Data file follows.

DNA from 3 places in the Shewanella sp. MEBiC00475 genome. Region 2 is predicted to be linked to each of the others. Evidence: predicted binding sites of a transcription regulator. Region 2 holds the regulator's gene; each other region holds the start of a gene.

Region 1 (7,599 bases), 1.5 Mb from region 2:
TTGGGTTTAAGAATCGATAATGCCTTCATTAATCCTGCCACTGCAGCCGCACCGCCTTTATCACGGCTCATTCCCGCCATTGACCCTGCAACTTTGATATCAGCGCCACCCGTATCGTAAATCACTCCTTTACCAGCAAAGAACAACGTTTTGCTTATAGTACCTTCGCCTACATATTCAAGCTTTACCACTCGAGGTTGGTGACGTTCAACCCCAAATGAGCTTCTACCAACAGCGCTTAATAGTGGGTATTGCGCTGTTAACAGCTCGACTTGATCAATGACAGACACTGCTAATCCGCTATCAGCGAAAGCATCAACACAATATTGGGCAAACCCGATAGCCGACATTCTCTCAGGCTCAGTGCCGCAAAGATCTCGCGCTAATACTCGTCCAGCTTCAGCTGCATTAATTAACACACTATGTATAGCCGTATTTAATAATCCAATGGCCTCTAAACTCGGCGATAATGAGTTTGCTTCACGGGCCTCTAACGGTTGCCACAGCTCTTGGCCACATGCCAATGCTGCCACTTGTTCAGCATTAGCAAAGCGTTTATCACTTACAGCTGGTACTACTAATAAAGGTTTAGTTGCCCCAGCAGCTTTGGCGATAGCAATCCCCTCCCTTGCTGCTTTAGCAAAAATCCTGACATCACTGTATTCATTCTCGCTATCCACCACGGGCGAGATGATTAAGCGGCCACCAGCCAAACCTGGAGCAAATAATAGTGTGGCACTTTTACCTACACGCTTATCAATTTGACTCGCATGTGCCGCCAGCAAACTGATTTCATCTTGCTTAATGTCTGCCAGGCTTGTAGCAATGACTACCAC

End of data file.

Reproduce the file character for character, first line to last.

DNA from 3 places in the Shewanella sp. MEBiC00475 genome. Region 2 is predicted to be linked to each of the others. Evidence: predicted binding sites of a transcription regulator. Region 2 holds the regulator's gene; each other region holds the start of a gene.

Region 1 (7,599 bases), 1.5 Mb from region 2:
TTGGGTTTAAGAATCGATAATGCCTTCATTAATCCTGCCACTGCAGCCGCACCGCCTTTATCACGGCTCATTCCCGCCATTGACCCTGCAACTTTGATATCAGCGCCACCCGTATCGTAAATCACTCCTTTACCAGCAAAGAACAACGTTTTGCTTATAGTACCTTCGCCTACATATTCAAGCTTTACCACTCGAGGTTGGTGACGTTCAACCCCAAATGAGCTTCTACCAACAGCGCTTAATAGTGGGTATTGCGCTGTTAACAGCTCGACTTGATCAATGACAGACACTGCTAATCCGCTATCAGCGAAAGCATCAACACAATATTGGGCAAACCCGATAGCCGACATTCTCTCAGGCTCAGTGCCGCAAAGATCTCGCGCTAATACTCGTCCAGCTTCAGCTGCATTAATTAACACACTATGTATAGCCGTATTTAATAATCCAATGGCCTCTAAACTCGGCGATAATGAGTTTGCTTCACGGGCCTCTAACGGTTGCCACAGCTCTTGGCCACATGCCAATGCTGCCACTTGTTCAGCATTAGCAAAGCGTTTATCACTTACAGCTGGTACTACTAATAAAGGTTTAGTTGCCCCAGCAGCTTTGGCGATAGCAATCCCCTCCCTTGCTGCTTTAGCAAAAATCCTGACATCACTGTATTCATTCTCGCTATCCACCACGGGCGAGATGATTAAGCGGCCACCAGCCAAACCTGGAGCAAATAATAGTGTGGCACTTTTACCTACACGCTTATCAATTTGACTCGCATGTGCCGCCAGCAAACTGATTTCATCTTGCTTAATGTCTGCCAGGCTTGTAGCAATGACTACCAC